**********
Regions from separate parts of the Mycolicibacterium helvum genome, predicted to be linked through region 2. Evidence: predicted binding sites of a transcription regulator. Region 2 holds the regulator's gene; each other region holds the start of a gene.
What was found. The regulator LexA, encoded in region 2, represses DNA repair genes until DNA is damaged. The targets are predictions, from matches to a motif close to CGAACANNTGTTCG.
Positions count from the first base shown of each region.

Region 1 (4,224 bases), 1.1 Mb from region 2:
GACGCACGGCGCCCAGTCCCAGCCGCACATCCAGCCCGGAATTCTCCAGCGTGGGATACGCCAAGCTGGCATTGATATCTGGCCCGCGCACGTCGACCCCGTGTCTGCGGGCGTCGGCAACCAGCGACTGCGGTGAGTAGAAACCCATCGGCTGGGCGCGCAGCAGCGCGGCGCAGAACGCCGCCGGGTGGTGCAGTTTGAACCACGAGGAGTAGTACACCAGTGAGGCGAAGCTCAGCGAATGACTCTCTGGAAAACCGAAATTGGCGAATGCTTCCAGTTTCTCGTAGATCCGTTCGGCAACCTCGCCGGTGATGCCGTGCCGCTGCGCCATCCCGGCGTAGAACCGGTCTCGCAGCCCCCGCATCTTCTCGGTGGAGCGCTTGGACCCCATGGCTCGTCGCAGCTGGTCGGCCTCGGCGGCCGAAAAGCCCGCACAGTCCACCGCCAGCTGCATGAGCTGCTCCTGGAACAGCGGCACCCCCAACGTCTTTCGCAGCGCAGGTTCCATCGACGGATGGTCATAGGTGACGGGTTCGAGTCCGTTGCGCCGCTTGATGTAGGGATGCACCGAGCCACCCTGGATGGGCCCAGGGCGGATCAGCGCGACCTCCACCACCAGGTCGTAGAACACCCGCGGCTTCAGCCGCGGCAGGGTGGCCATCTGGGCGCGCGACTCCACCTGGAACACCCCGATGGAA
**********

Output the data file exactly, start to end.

Regions from separate parts of the Mycolicibacterium helvum genome, predicted to be linked through region 2. Evidence: predicted binding sites of a transcription regulator. Region 2 holds the regulator's gene; each other region holds the start of a gene.
What was found. The regulator LexA, encoded in region 2, represses DNA repair genes until DNA is damaged. The targets are predictions, from matches to a motif close to CGAACANNTGTTCG.
Positions count from the first base shown of each region.

Region 1 (4,224 bases), 1.1 Mb from region 2:
GACGCACGGCGCCCAGTCCCAGCCGCACATCCAGCCCGGAATTCTCCAGCGTGGGATACGCCAAGCTGGCATTGATATCTGGCCCGCGCACGTCGACCCCGTGTCTGCGGGCGTCGGCAACCAGCGACTGCGGTGAGTAGAAACCCATCGGCTGGGCGCGCAGCAGCGCGGCGCAGAACGCCGCCGGGTGGTGCAGTTTGAACCACGAGGAGTAGTACACCAGTGAGGCGAAGCTCAGCGAATGACTCTCTGGAAAACCGAAATTGGCGAATGCTTCCAGTTTCTCGTAGATCCGTTCGGCAACCTCGCCGGTGATGCCGTGCCGCTGCGCCATCCCGGCGTAGAACCGGTCTCGCAGCCCCCGCATCTTCTCGGTGGAGCGCTTGGACCCCATGGCTCGTCGCAGCTGGTCGGCCTCGGCGGCCGAAAAGCCCGCACAGTCCACCGCCAGCTGCATGAGCTGCTCCTGGAACAGCGGCACCCCCAACGTCTTTCGCAGCGCAGGTTCCATCGACGGATGGTCATAGGTGACGGGTTCGAGTCCGTTGCGCCGCTTGATGTAGGGATGCACCGAGCCACCCTGGATGGGCCCAGGGCGGATCAGCGCGACCTCCACCACCAGGTCGTAGAACACCCGCGGCTTCAGCCGCGGCAGGGTGGCCATCTGGGCGCGCGACTCCACCTGGAACACCCCGATGGAA